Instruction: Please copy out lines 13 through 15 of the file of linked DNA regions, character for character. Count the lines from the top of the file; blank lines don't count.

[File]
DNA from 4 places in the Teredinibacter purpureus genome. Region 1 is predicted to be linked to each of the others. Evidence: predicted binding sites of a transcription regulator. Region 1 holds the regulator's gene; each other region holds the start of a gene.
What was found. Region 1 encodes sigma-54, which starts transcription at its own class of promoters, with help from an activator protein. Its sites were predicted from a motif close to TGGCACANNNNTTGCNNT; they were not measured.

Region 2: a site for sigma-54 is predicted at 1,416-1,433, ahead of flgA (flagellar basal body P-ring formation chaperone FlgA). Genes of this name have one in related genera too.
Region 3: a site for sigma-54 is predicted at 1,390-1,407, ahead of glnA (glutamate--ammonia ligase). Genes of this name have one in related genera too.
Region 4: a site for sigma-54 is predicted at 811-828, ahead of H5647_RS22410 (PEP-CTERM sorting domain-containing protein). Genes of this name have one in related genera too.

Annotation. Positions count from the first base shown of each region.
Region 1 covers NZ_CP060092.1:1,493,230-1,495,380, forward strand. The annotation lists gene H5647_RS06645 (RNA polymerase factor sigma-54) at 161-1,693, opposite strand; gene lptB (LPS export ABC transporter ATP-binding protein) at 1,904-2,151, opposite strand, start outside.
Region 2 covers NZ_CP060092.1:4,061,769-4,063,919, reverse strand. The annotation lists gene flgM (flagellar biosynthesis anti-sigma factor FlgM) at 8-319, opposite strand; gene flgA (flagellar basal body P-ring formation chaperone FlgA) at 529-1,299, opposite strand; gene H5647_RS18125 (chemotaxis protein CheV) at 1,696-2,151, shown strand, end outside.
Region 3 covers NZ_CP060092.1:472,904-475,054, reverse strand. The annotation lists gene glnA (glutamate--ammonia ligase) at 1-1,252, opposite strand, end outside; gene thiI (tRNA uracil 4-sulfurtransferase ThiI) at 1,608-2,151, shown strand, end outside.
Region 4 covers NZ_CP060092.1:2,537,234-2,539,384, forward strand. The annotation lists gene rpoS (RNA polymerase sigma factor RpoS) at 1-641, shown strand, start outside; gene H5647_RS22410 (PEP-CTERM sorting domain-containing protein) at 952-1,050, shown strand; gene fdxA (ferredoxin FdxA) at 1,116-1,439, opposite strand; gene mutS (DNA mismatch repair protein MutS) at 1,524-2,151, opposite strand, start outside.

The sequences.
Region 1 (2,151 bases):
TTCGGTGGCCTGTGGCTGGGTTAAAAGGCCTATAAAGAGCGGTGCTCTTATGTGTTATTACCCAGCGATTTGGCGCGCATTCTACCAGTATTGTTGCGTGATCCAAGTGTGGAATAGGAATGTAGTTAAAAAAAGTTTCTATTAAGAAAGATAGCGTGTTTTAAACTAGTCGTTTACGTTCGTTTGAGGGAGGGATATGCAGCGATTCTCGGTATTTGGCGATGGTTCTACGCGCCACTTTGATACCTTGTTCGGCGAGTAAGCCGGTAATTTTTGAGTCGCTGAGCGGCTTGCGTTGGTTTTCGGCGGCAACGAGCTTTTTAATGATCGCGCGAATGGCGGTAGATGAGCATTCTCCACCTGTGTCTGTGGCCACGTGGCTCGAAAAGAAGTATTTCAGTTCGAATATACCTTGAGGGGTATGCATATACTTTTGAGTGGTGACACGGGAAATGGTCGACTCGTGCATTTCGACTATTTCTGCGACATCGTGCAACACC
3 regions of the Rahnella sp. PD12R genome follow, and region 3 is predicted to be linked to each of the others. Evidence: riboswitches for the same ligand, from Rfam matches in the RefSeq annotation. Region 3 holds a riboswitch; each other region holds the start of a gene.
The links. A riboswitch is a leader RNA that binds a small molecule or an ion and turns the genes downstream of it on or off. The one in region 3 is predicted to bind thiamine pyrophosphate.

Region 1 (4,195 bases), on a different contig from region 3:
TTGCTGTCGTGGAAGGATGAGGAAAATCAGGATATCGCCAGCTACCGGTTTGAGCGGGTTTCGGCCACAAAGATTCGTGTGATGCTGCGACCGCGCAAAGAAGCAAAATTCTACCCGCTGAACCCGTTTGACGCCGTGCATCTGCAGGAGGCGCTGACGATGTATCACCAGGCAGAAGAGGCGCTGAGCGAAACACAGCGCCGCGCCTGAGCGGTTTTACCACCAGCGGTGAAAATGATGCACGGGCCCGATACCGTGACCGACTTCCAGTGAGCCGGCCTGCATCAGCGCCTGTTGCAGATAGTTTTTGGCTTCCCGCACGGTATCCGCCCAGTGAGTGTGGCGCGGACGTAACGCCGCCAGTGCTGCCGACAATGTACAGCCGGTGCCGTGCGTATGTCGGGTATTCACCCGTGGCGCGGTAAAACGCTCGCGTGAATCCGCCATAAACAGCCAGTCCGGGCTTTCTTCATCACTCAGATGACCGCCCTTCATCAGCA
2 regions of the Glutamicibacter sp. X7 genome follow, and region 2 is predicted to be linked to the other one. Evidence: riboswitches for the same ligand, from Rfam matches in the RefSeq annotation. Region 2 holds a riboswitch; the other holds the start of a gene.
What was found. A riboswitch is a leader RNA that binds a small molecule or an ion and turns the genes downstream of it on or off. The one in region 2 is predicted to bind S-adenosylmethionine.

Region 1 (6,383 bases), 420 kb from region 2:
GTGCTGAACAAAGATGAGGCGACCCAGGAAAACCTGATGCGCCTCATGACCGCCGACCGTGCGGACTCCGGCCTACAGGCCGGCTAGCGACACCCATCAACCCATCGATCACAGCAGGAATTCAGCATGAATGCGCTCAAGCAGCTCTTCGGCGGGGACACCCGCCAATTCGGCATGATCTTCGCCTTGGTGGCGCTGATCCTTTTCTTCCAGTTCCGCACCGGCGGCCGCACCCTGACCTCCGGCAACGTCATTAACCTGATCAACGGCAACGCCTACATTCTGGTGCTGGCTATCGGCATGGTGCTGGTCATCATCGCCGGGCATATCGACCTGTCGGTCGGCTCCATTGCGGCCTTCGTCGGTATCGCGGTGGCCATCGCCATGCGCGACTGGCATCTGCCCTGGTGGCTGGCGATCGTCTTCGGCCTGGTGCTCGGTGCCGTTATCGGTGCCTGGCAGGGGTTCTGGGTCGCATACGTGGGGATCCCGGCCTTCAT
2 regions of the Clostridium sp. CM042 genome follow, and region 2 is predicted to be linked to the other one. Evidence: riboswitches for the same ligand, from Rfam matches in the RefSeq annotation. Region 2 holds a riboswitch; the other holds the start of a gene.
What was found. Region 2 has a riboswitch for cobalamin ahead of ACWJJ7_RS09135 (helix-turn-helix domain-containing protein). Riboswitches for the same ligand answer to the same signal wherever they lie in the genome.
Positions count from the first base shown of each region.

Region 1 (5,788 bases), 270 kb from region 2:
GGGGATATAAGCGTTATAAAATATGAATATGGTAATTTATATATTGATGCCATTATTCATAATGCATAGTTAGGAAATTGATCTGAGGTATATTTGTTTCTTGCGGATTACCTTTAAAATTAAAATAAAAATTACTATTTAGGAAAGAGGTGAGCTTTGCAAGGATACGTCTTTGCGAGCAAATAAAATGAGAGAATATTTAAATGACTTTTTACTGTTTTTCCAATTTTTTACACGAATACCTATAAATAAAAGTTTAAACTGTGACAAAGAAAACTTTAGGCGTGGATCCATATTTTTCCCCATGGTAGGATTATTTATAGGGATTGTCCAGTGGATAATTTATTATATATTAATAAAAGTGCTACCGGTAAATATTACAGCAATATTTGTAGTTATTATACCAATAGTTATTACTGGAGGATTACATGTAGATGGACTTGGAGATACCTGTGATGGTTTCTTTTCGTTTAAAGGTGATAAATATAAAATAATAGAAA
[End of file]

TTCGGTGGCCTGTGGCTGGGTTAAAAGGCCTATAAAGAGCGGTGCTCTTATGTGTTATTACCCAGCGATTTGGCGCGCATTCTACCAGTATTGTTGCGTGATCCAAGTGTGGAATAGGAATGTAGTTAAAAAAAGTTTCTATTAAGAAAGATAGCGTGTTTTAAACTAGTCGTTTACGTTCGTTTGAGGGAGGGATATGCAGCGATTCTCGGTATTTGGCGATGGTTCTACGCGCCACTTTGATACCTTGTTCGGCGAGTAAGCCGGTAATTTTTGAGTCGCTGAGCGGCTTGCGTTGGTTTTCGGCGGCAACGAGCTTTTTAATGATCGCGCGAATGGCGGTAGATGAGCATTCTCCACCTGTGTCTGTGGCCACGTGGCTCGAAAAGAAGTATTTCAGTTCGAATATACCTTGAGGGGTATGCATATACTTTTGAGTGGTGACACGGGAAATGGTCGACTCGTGCATTTCGACTATTTCTGCGACATCGTGCAACACC
3 regions of the Rahnella sp. PD12R genome follow, and region 3 is predicted to be linked to each of the others. Evidence: riboswitches for the same ligand, from Rfam matches in the RefSeq annotation. Region 3 holds a riboswitch; each other region holds the start of a gene.
The links. A riboswitch is a leader RNA that binds a small molecule or an ion and turns the genes downstream of it on or off. The one in region 3 is predicted to bind thiamine pyrophosphate.